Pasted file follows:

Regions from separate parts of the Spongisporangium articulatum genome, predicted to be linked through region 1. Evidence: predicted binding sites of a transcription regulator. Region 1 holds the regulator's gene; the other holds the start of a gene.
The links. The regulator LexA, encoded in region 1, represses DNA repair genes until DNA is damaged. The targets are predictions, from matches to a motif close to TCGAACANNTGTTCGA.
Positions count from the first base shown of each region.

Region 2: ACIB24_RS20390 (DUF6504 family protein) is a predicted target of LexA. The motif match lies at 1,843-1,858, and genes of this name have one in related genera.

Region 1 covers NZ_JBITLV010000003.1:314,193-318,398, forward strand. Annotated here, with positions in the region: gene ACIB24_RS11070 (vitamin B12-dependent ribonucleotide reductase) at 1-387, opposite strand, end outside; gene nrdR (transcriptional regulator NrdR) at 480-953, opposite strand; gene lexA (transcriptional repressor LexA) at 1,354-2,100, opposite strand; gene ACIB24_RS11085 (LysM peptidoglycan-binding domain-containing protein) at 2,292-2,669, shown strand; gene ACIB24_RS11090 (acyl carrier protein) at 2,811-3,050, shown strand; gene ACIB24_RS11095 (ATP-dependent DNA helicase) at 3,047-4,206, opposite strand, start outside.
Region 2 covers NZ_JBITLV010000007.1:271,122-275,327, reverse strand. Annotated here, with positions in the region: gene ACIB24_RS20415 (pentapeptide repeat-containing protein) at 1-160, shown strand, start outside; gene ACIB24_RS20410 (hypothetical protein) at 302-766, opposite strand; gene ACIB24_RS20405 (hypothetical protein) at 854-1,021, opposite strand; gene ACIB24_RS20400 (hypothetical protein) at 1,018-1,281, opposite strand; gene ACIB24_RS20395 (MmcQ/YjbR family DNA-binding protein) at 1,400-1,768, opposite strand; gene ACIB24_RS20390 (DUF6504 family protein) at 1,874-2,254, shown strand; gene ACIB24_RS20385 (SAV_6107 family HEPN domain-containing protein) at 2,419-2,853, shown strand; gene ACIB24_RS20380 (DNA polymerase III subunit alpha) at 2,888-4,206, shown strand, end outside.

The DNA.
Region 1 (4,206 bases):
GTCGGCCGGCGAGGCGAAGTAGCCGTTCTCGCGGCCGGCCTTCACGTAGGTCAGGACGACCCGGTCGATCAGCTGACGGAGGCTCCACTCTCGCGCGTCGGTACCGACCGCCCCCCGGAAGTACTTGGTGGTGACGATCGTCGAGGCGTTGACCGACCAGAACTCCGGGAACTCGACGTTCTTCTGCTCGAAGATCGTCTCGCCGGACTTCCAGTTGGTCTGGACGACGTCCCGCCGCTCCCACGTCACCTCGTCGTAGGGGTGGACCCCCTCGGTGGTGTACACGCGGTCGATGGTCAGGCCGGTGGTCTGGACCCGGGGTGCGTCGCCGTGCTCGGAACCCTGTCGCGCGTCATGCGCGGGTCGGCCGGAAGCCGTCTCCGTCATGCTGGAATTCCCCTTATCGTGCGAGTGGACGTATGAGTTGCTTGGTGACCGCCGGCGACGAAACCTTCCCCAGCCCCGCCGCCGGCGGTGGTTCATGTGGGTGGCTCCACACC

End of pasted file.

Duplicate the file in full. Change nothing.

Regions from separate parts of the Spongisporangium articulatum genome, predicted to be linked through region 1. Evidence: predicted binding sites of a transcription regulator. Region 1 holds the regulator's gene; the other holds the start of a gene.
The links. The regulator LexA, encoded in region 1, represses DNA repair genes until DNA is damaged. The targets are predictions, from matches to a motif close to TCGAACANNTGTTCGA.
Positions count from the first base shown of each region.

Region 2: ACIB24_RS20390 (DUF6504 family protein) is a predicted target of LexA. The motif match lies at 1,843-1,858, and genes of this name have one in related genera.

Region 1 covers NZ_JBITLV010000003.1:314,193-318,398, forward strand. Annotated here, with positions in the region: gene ACIB24_RS11070 (vitamin B12-dependent ribonucleotide reductase) at 1-387, opposite strand, end outside; gene nrdR (transcriptional regulator NrdR) at 480-953, opposite strand; gene lexA (transcriptional repressor LexA) at 1,354-2,100, opposite strand; gene ACIB24_RS11085 (LysM peptidoglycan-binding domain-containing protein) at 2,292-2,669, shown strand; gene ACIB24_RS11090 (acyl carrier protein) at 2,811-3,050, shown strand; gene ACIB24_RS11095 (ATP-dependent DNA helicase) at 3,047-4,206, opposite strand, start outside.
Region 2 covers NZ_JBITLV010000007.1:271,122-275,327, reverse strand. Annotated here, with positions in the region: gene ACIB24_RS20415 (pentapeptide repeat-containing protein) at 1-160, shown strand, start outside; gene ACIB24_RS20410 (hypothetical protein) at 302-766, opposite strand; gene ACIB24_RS20405 (hypothetical protein) at 854-1,021, opposite strand; gene ACIB24_RS20400 (hypothetical protein) at 1,018-1,281, opposite strand; gene ACIB24_RS20395 (MmcQ/YjbR family DNA-binding protein) at 1,400-1,768, opposite strand; gene ACIB24_RS20390 (DUF6504 family protein) at 1,874-2,254, shown strand; gene ACIB24_RS20385 (SAV_6107 family HEPN domain-containing protein) at 2,419-2,853, shown strand; gene ACIB24_RS20380 (DNA polymerase III subunit alpha) at 2,888-4,206, shown strand, end outside.

The DNA.
Region 1 (4,206 bases):
GTCGGCCGGCGAGGCGAAGTAGCCGTTCTCGCGGCCGGCCTTCACGTAGGTCAGGACGACCCGGTCGATCAGCTGACGGAGGCTCCACTCTCGCGCGTCGGTACCGACCGCCCCCCGGAAGTACTTGGTGGTGACGATCGTCGAGGCGTTGACCGACCAGAACTCCGGGAACTCGACGTTCTTCTGCTCGAAGATCGTCTCGCCGGACTTCCAGTTGGTCTGGACGACGTCCCGCCGCTCCCACGTCACCTCGTCGTAGGGGTGGACCCCCTCGGTGGTGTACACGCGGTCGATGGTCAGGCCGGTGGTCTGGACCCGGGGTGCGTCGCCGTGCTCGGAACCCTGTCGCGCGTCATGCGCGGGTCGGCCGGAAGCCGTCTCCGTCATGCTGGAATTCCCCTTATCGTGCGAGTGGACGTATGAGTTGCTTGGTGACCGCCGGCGACGAAACCTTCCCCAGCCCCGCCGCCGGCGGTGGTTCATGTGGGTGGCTCCACACC